I admit it takes considerable skill to learn to know where one’s limits are. However, you will never learn what “too much” means for you unless you do the work and practise and gain the experience that is required to understand those limits. No one – not your teacher, not your friend, not your coach – can give you that information. It is an incredibly personal, subjective experience.
Tip #6 – Practise at the right time
When you practise is just as important as where you practise. Everybody has a different time of day that works best for them. When it comes to practising the piano, some people prefer practising in the morning, some prefer practising at night. Find out what your perfect practice time is each day and schedule your practice during this time.
For me, my ideal practice time is in the morning. That is when my brain is freshest and when I feel I can get the most done.
Having said that, this doesn’t mean you cannot practise any other time of the day, or that any time other than your ideal time will stop you from reaching flow state. It simply means that certain times might be more conducive to reaching flow state than other times. Just make sure you’re not overly tired or exhausted.
Tip #7 – Get curious
Curiosity remains one of the most powerful motivators for learning. Draw upon a sense of curiosity each time you sit down at the piano.
Curiosity can take many different forms. It can be as simple as wanting to find out how far you’ll be able to take a certain passage. Or it can be as complex as wanting to deeply understand the underlying harmonic structure of your favourite part of the music.
Find something new to be curious about each time you sit down to practise. Get curious about the music in front of you. Get curious about how your body moves when it plays that music. Get curious as to how an audience might respond to your specific interpretation.
Curiosity will motivate you to practise with an open mind, open ears and a hunger to know and do more. It will always stop you from practising mindlessly and instead focus your cognitive abilities on the task at hand.
Tip #8 – It’s about the journey, not the destination
A key ingredient to reaching flow state is the ability to switch off the voice of the future and instead be focused on the now.
In your practice, this means that you concentrate on the specific small task at hand rather than simply playing through large sections at a time. It means practising slowly with awareness of all the small details, rather than only worrying about getting the right notes in the right order at the right speed.
If you are someone who is unable to practise very slowly in very small sections you are unlikely to reach a flow state. This is because typically these students are unable to separate performing the piece from practising the piece. They are perpetually stuck in a mindset that pulls them to the end result: the performance. They spend little time working on small areas to improve and jump ahead to playing through large sections at a time because they are too impatient to delay the gratification that comes from playing (large parts of) a piece.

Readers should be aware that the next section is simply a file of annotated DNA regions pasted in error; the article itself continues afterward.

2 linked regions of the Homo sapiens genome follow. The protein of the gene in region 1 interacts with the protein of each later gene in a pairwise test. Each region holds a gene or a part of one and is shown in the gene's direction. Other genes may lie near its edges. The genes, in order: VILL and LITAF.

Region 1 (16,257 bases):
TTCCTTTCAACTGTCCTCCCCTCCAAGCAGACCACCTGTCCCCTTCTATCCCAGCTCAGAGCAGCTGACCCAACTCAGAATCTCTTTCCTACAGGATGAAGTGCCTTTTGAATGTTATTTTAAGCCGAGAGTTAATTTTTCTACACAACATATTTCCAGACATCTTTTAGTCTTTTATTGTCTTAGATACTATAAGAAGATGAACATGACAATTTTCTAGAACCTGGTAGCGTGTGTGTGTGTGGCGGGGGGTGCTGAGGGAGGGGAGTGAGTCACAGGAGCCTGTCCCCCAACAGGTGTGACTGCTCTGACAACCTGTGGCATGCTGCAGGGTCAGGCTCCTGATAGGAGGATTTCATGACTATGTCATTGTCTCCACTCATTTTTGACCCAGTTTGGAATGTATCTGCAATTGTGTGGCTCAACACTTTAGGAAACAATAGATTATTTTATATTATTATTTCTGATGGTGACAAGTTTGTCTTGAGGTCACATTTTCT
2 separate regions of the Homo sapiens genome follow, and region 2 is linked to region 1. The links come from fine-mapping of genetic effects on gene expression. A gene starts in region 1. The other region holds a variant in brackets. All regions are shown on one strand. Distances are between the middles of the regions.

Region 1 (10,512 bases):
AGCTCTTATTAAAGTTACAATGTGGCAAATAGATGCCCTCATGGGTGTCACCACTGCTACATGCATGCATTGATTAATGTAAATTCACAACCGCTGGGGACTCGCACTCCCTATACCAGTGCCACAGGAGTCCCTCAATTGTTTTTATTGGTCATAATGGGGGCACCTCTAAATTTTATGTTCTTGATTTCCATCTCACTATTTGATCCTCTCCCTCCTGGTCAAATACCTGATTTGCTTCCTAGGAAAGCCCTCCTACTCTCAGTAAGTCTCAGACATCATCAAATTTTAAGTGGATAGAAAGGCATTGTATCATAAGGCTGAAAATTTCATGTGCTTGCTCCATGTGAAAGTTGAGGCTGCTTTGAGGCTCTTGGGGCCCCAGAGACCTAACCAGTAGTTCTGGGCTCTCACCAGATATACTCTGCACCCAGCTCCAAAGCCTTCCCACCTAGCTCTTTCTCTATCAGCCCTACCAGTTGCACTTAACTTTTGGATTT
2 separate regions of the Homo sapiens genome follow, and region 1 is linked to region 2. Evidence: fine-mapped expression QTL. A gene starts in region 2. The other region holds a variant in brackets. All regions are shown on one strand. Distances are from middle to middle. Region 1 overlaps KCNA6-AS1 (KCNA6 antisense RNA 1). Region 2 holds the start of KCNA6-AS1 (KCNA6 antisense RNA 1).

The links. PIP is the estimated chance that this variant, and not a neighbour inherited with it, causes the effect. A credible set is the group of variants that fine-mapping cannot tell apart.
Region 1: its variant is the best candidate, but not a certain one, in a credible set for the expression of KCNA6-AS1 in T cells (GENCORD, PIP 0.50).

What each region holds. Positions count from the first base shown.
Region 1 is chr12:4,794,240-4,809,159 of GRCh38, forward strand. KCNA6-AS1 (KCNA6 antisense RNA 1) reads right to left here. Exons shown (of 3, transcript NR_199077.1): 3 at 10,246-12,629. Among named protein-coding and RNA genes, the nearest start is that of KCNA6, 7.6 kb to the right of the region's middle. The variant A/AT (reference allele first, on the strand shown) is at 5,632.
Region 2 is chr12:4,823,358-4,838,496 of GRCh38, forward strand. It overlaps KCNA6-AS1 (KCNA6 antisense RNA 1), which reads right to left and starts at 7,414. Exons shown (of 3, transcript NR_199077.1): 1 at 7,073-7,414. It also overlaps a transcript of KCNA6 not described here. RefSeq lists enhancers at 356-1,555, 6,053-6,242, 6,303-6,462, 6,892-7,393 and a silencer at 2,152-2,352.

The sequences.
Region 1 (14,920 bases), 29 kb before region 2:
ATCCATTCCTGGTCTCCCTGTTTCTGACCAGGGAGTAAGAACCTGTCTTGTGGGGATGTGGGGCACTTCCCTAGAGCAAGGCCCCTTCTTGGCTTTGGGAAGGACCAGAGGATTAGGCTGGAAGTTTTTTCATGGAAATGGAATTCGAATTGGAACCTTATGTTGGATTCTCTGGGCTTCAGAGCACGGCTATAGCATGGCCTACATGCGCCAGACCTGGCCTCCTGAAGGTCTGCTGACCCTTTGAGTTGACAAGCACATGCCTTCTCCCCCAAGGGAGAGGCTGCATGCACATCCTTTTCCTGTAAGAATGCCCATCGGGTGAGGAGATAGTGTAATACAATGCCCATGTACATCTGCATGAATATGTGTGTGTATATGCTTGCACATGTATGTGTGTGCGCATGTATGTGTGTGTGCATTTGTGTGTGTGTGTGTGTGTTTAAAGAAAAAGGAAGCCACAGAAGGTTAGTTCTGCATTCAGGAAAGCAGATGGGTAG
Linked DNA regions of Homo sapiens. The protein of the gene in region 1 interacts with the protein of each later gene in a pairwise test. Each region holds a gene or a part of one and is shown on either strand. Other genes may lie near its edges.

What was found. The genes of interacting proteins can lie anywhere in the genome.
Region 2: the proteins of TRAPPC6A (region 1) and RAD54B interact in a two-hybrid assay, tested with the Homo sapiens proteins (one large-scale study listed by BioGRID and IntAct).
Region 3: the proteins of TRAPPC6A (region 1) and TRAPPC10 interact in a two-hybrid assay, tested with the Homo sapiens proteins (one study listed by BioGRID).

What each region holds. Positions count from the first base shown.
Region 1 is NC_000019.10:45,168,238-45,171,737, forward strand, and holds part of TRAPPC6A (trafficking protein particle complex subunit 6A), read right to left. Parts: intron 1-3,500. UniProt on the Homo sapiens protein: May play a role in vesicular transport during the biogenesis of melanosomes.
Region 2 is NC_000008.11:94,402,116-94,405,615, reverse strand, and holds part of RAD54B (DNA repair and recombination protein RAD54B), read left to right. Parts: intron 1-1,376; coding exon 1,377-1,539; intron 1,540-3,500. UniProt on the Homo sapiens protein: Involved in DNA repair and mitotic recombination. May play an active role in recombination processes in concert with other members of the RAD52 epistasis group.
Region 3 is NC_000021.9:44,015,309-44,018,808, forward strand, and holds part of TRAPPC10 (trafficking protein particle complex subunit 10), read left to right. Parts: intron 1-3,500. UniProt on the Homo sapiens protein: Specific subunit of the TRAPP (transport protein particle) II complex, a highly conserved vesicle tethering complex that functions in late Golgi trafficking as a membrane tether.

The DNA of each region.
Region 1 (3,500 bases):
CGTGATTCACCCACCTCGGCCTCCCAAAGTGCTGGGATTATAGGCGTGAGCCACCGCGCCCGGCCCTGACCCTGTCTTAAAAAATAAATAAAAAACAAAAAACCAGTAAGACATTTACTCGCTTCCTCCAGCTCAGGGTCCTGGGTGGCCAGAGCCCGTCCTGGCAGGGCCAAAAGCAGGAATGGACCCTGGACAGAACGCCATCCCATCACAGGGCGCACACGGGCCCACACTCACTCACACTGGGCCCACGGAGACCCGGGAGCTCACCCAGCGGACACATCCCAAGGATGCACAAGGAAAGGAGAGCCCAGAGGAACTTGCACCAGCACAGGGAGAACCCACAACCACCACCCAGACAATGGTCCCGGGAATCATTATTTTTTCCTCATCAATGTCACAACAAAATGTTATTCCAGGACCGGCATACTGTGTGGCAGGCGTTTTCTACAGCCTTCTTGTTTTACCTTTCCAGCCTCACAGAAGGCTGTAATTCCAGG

Whereas a student who is concerned with a very specific challenge, and is trying to work at that challenge in that moment, without being chased or distracted by mental images of them playing an amazing performance, is often able to reach the elusive flow state, AND learn at accelerated pace at the same time. This means they tend to not only learn more deeply, but also faster and will be able to perform more securely.
Total attentiveness on the now is precisely what the brain needs to be able to hyperfocus.
Tip #9 – Give in to passion and find your purpose
Finally, the most important part of reaching a state of flow is that you are partaking in an activity that ultimately aligns with your passions and interests in life. You need to CARE about what you’re doing!
It should be a given that when you learn to play an instrument, you love the sound and the feel of that instrument. You love the music written for this instrument. You want to get highly competent at playing this instrument.
If you’re not emotionally invested in learning to play the piano, practice will never be anything but a means to an end. And flow state cannot be reached unless you are passionate about what you do!
Passion, I know, is a tricky word. I’m not saying playing the piano must be your number one priority in life. Leave that for people who want to dedicate their lives to music and music performance. But you do need to possess a deep love of learning how to play. If you want more tips on how to regain your passion for piano playing, I’ve written a blog post about this specific topic not too long ago. You can find it here.
If you follow the tips above, you are much more likely to achieve a state of flow. It bears repeating that the key ingredients to flow state are that we must be engaged, focused as well as partaking in activity that we enjoy and that we feel we’re good at, while still being sufficiently challenged to the point of light discomfort. If the conditions are right, our mind will go into a sort of hyperfocus mode (flow state) that makes us feel ecstatic, motivated and deeply fulfilled.
During this state of ‘flow’ your learning will happen at an accelerated pace, but perhaps more important, you’ll derive deep pleasure and satisfaction out of your practice. Now who wouldn’t want that?